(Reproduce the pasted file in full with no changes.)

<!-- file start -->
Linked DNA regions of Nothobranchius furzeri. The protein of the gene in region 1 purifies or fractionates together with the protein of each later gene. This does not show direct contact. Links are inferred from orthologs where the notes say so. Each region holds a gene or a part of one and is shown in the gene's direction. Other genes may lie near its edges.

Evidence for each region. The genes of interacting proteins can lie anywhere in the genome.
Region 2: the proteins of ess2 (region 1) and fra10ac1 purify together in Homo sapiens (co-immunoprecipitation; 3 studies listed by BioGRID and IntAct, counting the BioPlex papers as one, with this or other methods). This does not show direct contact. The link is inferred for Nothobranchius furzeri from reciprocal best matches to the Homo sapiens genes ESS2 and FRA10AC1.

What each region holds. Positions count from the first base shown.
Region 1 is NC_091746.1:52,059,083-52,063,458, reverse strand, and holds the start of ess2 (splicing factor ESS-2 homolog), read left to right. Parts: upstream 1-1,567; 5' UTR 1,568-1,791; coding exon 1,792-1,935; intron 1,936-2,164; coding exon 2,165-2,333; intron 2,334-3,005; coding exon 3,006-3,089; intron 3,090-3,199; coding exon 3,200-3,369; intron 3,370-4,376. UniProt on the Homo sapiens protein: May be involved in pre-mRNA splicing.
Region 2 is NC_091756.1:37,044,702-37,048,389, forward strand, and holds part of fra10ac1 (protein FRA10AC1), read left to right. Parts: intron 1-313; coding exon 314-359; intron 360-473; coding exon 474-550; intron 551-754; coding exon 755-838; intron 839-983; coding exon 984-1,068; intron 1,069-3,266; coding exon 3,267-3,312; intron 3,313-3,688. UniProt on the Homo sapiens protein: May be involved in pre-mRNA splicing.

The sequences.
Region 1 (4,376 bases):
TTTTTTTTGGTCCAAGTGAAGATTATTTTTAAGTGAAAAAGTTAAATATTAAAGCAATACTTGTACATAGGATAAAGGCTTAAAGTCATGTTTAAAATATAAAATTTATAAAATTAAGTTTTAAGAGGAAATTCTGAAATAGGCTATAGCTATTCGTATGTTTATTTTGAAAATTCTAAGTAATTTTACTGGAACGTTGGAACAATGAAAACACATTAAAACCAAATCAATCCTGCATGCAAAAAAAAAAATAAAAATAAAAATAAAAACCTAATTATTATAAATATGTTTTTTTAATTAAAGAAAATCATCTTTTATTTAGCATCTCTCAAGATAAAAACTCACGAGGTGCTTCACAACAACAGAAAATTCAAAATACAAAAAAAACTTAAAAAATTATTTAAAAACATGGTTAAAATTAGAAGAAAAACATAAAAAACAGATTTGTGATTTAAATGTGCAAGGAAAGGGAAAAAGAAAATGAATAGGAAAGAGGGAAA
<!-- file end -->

Linked DNA regions of Nothobranchius furzeri. The protein of the gene in region 1 purifies or fractionates together with the protein of each later gene. This does not show direct contact. Links are inferred from orthologs where the notes say so. Each region holds a gene or a part of one and is shown in the gene's direction. Other genes may lie near its edges.

Evidence for each region. The genes of interacting proteins can lie anywhere in the genome.
Region 2: the proteins of ess2 (region 1) and fra10ac1 purify together in Homo sapiens (co-immunoprecipitation; 3 studies listed by BioGRID and IntAct, counting the BioPlex papers as one, with this or other methods). This does not show direct contact. The link is inferred for Nothobranchius furzeri from reciprocal best matches to the Homo sapiens genes ESS2 and FRA10AC1.

What each region holds. Positions count from the first base shown.
Region 1 is NC_091746.1:52,059,083-52,063,458, reverse strand, and holds the start of ess2 (splicing factor ESS-2 homolog), read left to right. Parts: upstream 1-1,567; 5' UTR 1,568-1,791; coding exon 1,792-1,935; intron 1,936-2,164; coding exon 2,165-2,333; intron 2,334-3,005; coding exon 3,006-3,089; intron 3,090-3,199; coding exon 3,200-3,369; intron 3,370-4,376. UniProt on the Homo sapiens protein: May be involved in pre-mRNA splicing.
Region 2 is NC_091756.1:37,044,702-37,048,389, forward strand, and holds part of fra10ac1 (protein FRA10AC1), read left to right. Parts: intron 1-313; coding exon 314-359; intron 360-473; coding exon 474-550; intron 551-754; coding exon 755-838; intron 839-983; coding exon 984-1,068; intron 1,069-3,266; coding exon 3,267-3,312; intron 3,313-3,688. UniProt on the Homo sapiens protein: May be involved in pre-mRNA splicing.

The sequences.
Region 1 (4,376 bases):
TTTTTTTTGGTCCAAGTGAAGATTATTTTTAAGTGAAAAAGTTAAATATTAAAGCAATACTTGTACATAGGATAAAGGCTTAAAGTCATGTTTAAAATATAAAATTTATAAAATTAAGTTTTAAGAGGAAATTCTGAAATAGGCTATAGCTATTCGTATGTTTATTTTGAAAATTCTAAGTAATTTTACTGGAACGTTGGAACAATGAAAACACATTAAAACCAAATCAATCCTGCATGCAAAAAAAAAAATAAAAATAAAAATAAAAACCTAATTATTATAAATATGTTTTTTTAATTAAAGAAAATCATCTTTTATTTAGCATCTCTCAAGATAAAAACTCACGAGGTGCTTCACAACAACAGAAAATTCAAAATACAAAAAAAACTTAAAAAATTATTTAAAAACATGGTTAAAATTAGAAGAAAAACATAAAAAACAGATTTGTGATTTAAATGTGCAAGGAAAGGGAAAAAGAAAATGAATAGGAAAGAGGGAAA